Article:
MILLVILLE, Pa. - Millville police Sgt. Robert E. Vanaman killed his wife during a heated argument over their crumbling marriage, then cut himself with a knife blade in an attempt to fool detectives into thinking she attacked him before he shot her twice. Vanaman made that stunning admission Monday afternoon in Cumberland County Superior Court, abruptly ending his high-profile murder trial just days before it was scheduled to begin.
Robert E. Vanaman, 40, (pictured left) and his attorney maintain[ed] he killed his wife in self-defense after she attacked him with a knife. Charles Trice, a former trooper with the Florida Highway Patrol shot his estranged wife, Darla Trice, in the chest with his .357 revolver while at the marital home. He claimed self-defense, asserting that his wife had stabbed him, that the pain from the stabbing had left him weakened and vulnerable, and that when she approached him a second time, he felt compelled to fire so she would not kill him. (State of Florida v. Charles Trice)
Vanaman pleaded guilty to manslaughter and tampering with evidence in the May 11, 2006, shooting death of his wife, Barbara, and faces as much as 11 1/2 years in state prison when he's sentenced May 1, 2009. In a memo (December 2007) to the officers within the Milville police department regarding safety and domestic violence during the holiday season, the author of the memo, a fellow police officer and close friend of Robert Vanaman who was charged with the murder of his wife Barbara Vanaman back in May of 2006, provides his version of why Robert killed his wife.
Excerpts from an Investigating Millville Police Officer, after Vanaman's arrest:
"Sgt. Robert Vanaman, a long time colleague of mine, was arrested 2 days before Thanksgiving. It is alleged that Sgt. Vanaman was called home from work (he and his wife were separating and she was removing her belongings from the home) by his wife. Thereafter, Sgt. Vanaman called for assistance, his wife had been shot and he had multiple stab wounds. Sgt. Vanaman and his wife were rushed to the hospital. She died from 2 gunshot wounds to the chest, he remained hospitalized for 4 days with multiple stab wounds to the hands, arms and chest.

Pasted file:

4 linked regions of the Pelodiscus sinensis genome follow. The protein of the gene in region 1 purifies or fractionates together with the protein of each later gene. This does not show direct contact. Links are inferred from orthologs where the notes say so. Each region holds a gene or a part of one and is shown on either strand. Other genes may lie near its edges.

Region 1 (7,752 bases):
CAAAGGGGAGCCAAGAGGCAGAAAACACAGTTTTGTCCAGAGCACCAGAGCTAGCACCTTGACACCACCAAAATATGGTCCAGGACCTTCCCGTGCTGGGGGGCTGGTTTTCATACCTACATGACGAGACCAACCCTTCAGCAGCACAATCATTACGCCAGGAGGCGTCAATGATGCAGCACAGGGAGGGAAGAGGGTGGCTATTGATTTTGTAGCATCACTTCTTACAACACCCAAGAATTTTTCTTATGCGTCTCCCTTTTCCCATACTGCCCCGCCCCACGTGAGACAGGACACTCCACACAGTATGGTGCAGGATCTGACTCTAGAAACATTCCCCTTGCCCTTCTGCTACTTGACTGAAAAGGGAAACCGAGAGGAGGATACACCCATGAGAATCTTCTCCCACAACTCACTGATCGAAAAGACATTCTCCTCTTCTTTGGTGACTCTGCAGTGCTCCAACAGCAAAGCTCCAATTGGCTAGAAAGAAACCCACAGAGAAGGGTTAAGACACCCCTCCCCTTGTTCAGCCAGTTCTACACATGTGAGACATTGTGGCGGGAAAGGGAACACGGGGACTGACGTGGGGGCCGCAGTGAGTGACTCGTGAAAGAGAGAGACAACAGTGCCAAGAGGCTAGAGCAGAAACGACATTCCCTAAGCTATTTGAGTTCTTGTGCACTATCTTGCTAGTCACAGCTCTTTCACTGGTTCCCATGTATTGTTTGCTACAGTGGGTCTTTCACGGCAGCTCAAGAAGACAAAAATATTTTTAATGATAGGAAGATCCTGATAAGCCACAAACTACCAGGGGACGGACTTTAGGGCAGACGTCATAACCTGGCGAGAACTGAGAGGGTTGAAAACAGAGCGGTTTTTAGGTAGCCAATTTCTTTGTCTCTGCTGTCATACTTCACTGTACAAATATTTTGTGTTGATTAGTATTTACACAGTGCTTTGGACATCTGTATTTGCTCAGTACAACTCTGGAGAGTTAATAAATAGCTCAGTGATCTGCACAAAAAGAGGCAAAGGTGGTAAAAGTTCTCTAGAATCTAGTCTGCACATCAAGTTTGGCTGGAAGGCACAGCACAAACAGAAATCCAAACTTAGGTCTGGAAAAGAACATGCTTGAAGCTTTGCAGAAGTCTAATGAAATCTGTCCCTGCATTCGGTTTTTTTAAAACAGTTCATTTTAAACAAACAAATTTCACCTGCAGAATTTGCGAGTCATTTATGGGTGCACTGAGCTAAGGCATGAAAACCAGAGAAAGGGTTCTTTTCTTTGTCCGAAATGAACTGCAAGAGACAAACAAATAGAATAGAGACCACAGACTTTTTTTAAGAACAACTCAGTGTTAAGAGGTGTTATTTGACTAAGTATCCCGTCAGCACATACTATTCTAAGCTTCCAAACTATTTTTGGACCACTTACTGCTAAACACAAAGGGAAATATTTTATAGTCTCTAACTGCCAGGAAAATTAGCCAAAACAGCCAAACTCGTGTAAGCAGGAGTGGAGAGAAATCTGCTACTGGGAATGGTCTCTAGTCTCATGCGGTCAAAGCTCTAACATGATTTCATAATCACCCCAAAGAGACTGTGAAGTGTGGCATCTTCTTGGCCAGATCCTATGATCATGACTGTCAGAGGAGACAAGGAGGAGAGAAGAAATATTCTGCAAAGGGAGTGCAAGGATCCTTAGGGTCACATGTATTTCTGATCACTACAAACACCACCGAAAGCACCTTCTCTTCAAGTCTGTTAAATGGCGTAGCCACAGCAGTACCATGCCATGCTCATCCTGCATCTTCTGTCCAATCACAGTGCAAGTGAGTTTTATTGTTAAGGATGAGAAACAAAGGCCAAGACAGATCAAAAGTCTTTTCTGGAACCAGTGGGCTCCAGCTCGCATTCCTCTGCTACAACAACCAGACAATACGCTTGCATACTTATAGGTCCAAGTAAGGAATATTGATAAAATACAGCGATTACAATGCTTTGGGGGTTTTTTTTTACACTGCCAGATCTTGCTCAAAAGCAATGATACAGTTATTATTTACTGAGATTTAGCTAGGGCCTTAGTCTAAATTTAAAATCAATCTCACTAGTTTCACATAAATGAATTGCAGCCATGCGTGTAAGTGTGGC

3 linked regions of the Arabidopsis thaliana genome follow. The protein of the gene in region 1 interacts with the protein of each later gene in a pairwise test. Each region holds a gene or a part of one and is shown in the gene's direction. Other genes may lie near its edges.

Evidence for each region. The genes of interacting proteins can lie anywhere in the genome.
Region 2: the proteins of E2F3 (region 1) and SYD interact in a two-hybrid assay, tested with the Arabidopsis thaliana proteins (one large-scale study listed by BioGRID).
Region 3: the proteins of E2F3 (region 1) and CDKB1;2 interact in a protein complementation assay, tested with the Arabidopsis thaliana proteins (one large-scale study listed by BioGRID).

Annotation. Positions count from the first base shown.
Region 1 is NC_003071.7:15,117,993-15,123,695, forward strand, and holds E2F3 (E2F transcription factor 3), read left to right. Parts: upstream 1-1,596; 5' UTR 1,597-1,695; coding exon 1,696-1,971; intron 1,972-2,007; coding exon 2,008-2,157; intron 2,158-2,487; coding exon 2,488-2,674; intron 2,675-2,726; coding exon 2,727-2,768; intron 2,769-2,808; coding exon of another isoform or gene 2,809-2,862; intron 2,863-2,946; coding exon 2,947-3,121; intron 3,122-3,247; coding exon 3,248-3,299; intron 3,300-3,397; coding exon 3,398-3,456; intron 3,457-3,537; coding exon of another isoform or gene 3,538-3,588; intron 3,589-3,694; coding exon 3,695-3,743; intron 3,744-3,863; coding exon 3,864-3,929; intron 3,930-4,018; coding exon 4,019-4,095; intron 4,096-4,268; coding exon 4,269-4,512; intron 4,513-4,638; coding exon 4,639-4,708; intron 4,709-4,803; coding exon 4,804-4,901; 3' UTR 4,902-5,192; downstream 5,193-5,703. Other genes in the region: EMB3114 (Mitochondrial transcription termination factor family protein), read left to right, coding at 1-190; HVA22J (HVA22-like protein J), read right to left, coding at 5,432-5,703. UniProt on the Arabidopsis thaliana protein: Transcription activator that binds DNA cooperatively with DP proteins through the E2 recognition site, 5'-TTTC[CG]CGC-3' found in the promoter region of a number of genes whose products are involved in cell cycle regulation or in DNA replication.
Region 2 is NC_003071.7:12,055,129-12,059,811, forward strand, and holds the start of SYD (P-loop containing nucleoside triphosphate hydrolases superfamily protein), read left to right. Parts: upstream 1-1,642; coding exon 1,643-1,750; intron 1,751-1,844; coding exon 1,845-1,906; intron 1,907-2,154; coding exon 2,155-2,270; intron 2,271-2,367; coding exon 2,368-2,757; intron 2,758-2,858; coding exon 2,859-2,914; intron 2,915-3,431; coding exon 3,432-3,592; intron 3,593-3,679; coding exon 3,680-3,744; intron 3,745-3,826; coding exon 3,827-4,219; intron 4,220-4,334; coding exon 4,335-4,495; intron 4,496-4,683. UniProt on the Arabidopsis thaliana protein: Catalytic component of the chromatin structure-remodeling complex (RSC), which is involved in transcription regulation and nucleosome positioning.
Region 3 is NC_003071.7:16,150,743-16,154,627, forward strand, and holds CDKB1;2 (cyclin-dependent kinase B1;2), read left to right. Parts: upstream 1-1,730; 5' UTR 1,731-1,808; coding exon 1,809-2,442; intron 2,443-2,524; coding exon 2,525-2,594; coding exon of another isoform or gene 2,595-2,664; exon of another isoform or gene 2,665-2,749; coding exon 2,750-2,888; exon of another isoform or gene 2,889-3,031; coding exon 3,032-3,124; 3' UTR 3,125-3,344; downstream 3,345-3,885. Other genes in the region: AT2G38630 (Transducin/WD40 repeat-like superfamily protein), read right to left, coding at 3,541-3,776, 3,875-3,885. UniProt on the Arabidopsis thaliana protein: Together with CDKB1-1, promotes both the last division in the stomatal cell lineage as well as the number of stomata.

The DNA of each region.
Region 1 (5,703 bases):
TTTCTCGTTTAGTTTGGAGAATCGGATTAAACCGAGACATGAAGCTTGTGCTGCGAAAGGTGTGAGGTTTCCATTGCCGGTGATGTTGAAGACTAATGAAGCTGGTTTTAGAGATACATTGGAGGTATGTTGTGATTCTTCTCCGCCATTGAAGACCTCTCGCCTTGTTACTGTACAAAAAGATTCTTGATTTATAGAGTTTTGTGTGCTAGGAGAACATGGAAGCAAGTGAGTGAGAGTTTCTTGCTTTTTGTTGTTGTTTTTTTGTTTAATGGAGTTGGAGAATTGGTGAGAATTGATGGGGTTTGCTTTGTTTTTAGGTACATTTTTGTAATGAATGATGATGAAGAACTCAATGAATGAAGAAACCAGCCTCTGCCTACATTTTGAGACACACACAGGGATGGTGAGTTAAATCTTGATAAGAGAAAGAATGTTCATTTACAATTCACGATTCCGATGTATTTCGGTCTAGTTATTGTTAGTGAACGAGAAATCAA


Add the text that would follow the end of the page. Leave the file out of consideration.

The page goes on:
After six months of fruitless investigation and receipt of an expert report that supports Vanaman's claim of self defense, the Prosecutor's Office arrested Sgt. Vanaman. The bloggers demanded he get the "needle" and compared him to "OJ Simpson".
Sgt. Vanaman was arraigned on the eve of Thanksgiving in front of a Jury Box of Reporters and a courtroom full of gloating members of the Prosecutor's Office (Shame on them)! He remains in jail. I cannot imagine being placed in a position to choose between saving my life and taking the life of my spouse, the mother of my children. Perhaps this explains why Sgt. Vanaman sustained so many stab wounds before taking the actions necessary to defend himself. As LEO's we are acutely aware that we are legally justified to use deadly force when confronted with a knife wielding suspect (wife or not). Although Sgt. Vanaman was justified in using deadly force prior to being stabbed, he allowed his wife to stab him numerous times before taking action to protect himself. The Cumberland County Prosecutor's Office, although LEO's themselves, have forgotten their training and given into the pressure of the media. I have the utmost respect for Sgt. Vanaman. He is a good, decent, and loving father. He is an excellent police officer, dedicated and loyal colleague. Please keep him, his children and his family in your prayers this Holiday season. Pray that they find the strength to endure the struggles ahead. I am confident that we will prevail and he will be acquitted."
[Note: At C.J. we see similarities between Vanaman & O.J., with the exception that Vanaman is eligible for parole.]